I have a Master's in Human Nutrition from University of Bridgeport, which has prepared me for working clinically with clients suffering from chronic disorders, such as gut and digestive health, immune dysfunction, microbial dysbiosis, fatigue, hormonal imbalances, and life cycle health. I am trained to work alongside your other health care providers, such as your primary physician or medical specialist.
I work primarily with parents who are doing their best to keep their families healthy or wanting to improve on areas, but finding it hard to do it all by themselves. I know how this can feel, I've been there!
I recently completed my residency at Dr Kara Fitzgerald's Functional Nutrition Residency Program, and am on the path to become a nationally board Certified Nutrition Specialist (CNS), and NY State Licensed Nutritionist (LN).
I live with my husband and two kids on our holistic permaculture homestead, Moon Mountain Farm, located in Bovina Center, NY.
I am fully degree-trained in functional medicine, a clinical approach that utilizes nutrition, supplementation, herbs, and other lifestyle treatment modalities as therapeutic tools for clients to achieve optimal health and balance. You can learn more about Functional Medicine here.
I am a Certified BodyTalk Practitioner (CBP) and Reiki Usui II Practitioner, and I provide breath work, meditation and mindfulness techniques for clients in my practice.
Moreover, I am constantly adding more training to my resume, as I believe that each client is different, and therefore should be given the most recently updated and uniquely designed health plan to restore their health.
At the core of the HOLISCOPE philosophy is the aim to care for the whole person - and thereby the whole family unit - by the way of natural and wholly healthy means. This is done by providing a thorough health assessment and subsequent nutrition and lifestyle intervention planning, in order to restore optimal health.
The name HOLISCOPE refers to the idea of a holi(stic) — scope, which covers both an understanding of examining the whole body as an interlinked system, as well as recognizing our inherent ability to regenerate a well-functioning body-mind-spirit in the living world as a whole. In other words, we have the scope to become whole.
The genesis of HOLISCOPE is based upon the belief that hard-core biochemical science and alternative health practices can go hand-in-hand, and in a few cases, they are really different formulations of the same theory around the human body and its relationship to its earthly environment (a whole within a larger whole), even though these formulations may originate from diverse cultural traditions and distinct historical contexts. By this, I mean to not just look at the physiological health signs and symptoms you have, but I understand that there are emotional, financial, mental, and even spiritual aspects that are both the problem and the solution to what you are dealing with.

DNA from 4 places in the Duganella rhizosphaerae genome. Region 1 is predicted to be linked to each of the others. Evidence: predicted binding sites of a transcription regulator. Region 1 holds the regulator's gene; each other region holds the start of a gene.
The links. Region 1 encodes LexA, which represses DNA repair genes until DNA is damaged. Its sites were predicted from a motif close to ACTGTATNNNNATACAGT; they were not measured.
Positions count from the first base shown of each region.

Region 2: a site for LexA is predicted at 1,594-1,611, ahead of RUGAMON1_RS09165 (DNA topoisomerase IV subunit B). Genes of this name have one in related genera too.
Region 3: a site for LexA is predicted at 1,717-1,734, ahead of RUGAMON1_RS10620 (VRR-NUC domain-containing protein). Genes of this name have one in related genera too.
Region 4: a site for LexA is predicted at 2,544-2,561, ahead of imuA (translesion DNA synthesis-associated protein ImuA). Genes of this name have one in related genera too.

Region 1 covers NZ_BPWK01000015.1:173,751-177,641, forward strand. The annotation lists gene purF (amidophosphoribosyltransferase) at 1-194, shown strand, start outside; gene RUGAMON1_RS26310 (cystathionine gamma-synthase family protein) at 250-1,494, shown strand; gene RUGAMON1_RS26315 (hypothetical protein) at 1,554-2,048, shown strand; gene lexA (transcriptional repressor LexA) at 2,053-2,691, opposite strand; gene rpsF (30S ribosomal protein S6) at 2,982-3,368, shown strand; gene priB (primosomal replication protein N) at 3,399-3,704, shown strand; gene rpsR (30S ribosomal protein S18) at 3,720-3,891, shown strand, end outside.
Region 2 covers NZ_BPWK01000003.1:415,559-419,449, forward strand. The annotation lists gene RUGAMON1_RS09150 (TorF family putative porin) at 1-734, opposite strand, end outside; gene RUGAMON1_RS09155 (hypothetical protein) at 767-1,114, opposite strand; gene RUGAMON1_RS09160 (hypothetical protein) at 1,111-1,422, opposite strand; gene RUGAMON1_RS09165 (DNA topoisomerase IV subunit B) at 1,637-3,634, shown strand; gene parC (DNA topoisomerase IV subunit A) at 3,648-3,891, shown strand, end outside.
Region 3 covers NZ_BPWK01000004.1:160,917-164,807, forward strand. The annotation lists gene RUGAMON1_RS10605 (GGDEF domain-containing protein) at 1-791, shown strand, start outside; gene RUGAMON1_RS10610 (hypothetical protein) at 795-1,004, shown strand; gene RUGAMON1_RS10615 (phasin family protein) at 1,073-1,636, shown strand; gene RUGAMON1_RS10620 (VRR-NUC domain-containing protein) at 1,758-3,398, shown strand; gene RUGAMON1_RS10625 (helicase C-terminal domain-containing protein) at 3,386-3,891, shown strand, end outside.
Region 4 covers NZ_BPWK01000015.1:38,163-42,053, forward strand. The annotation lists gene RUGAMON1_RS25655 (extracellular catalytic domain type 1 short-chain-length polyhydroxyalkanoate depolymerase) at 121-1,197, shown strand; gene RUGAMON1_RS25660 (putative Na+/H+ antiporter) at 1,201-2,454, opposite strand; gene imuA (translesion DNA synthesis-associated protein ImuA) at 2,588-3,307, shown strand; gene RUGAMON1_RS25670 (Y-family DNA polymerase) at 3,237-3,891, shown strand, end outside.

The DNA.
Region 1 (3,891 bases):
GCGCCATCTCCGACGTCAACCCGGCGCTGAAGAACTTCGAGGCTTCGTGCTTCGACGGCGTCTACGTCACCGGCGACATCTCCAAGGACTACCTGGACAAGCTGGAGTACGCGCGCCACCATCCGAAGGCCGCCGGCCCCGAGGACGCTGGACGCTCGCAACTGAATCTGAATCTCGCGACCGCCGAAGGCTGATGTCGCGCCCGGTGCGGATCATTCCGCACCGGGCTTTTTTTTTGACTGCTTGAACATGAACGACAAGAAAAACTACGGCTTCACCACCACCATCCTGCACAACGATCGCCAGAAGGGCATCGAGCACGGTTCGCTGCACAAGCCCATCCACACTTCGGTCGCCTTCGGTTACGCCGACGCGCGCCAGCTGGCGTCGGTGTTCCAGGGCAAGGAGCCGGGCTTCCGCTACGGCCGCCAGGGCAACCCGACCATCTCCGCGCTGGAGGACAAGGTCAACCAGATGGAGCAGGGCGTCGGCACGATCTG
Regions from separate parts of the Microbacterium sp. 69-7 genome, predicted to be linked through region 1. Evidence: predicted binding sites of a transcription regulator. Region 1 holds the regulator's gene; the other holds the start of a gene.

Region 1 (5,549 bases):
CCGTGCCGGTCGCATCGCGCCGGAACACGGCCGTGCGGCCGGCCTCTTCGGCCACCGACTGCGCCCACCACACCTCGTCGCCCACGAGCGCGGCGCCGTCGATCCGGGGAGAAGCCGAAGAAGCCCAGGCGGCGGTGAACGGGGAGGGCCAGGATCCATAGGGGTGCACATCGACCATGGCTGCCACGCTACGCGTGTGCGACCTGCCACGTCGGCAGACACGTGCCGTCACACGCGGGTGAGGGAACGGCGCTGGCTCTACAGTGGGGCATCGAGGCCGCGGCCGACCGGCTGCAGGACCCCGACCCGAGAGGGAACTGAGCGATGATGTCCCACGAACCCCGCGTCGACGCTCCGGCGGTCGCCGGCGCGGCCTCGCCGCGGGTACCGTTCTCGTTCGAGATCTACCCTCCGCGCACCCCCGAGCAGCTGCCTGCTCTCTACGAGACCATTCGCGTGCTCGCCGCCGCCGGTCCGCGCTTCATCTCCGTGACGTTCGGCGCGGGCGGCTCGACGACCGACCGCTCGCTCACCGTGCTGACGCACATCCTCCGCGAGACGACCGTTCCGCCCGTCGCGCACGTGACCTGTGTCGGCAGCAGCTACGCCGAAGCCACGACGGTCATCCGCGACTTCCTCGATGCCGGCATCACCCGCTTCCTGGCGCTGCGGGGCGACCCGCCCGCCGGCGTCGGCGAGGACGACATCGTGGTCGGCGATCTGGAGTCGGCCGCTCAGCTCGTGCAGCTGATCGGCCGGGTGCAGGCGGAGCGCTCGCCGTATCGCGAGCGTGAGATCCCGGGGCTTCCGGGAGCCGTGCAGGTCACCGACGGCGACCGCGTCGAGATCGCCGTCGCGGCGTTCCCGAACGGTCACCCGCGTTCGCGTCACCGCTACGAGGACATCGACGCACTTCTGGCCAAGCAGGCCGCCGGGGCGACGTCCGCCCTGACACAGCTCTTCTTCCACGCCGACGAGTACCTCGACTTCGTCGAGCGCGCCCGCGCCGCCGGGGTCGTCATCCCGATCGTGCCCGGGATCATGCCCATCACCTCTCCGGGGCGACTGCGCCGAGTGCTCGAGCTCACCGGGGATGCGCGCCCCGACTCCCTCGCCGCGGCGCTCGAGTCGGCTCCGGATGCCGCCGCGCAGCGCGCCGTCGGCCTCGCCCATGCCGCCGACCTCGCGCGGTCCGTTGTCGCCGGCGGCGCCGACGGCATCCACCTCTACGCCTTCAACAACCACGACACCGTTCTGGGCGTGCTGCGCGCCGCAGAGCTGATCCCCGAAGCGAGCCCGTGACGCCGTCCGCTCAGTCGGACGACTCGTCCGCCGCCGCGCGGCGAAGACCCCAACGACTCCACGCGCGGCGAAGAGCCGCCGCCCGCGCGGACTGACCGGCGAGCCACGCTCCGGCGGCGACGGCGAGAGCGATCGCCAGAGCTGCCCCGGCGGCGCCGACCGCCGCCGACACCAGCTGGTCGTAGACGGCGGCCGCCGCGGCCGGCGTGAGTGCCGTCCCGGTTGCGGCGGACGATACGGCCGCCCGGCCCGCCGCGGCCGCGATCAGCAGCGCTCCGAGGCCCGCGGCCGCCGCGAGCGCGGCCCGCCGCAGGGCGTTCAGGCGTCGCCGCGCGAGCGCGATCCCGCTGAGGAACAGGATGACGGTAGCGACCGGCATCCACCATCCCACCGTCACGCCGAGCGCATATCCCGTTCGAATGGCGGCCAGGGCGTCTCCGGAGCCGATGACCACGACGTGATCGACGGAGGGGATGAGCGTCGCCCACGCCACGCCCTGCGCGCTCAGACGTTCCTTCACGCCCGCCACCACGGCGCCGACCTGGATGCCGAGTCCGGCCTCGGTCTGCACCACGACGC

I attend seminars and conferences on a regular basis at the following organizations that I am a professional member of, to keep abreast with the newest scientific information available in my health fields, in order to offer my clients the best service available. Yet, still I hope you will safe and comfortable talking with a person, "just like you", who has the personal and empathic experience to back up the science and research.
Current organizations that I am a member of, include:
1. (Philosophy) of or relating to a doctrine or principle of holism.
a. Emphasizing the importance of the whole and the interdependence of its parts.
b. Concerned with wholes rather than analysis or separation into parts
3. (Medicine) of or relating to the medical consideration of the complete person, physically and psychologically, in the treatment of a disease
4. Pertaining to or using therapies outside the mainstream of orthodox medicine, as chiropractic, nutrition, homeopathy, or naturopathy.
[< Greek hól(os) whole + -ism]
scope 1 (skōp)
1. The range of one's perceptions, thoughts, or actions.
2. The opportunity or possibility to function, exercising ones abilities, or be active; capacity for action.
3. The extent of a given activity or subject that is involved, treated, or relevant.
4. To examine or investigate.
[Italian scopo, aim, purpose, from Greek skopos, target, aim]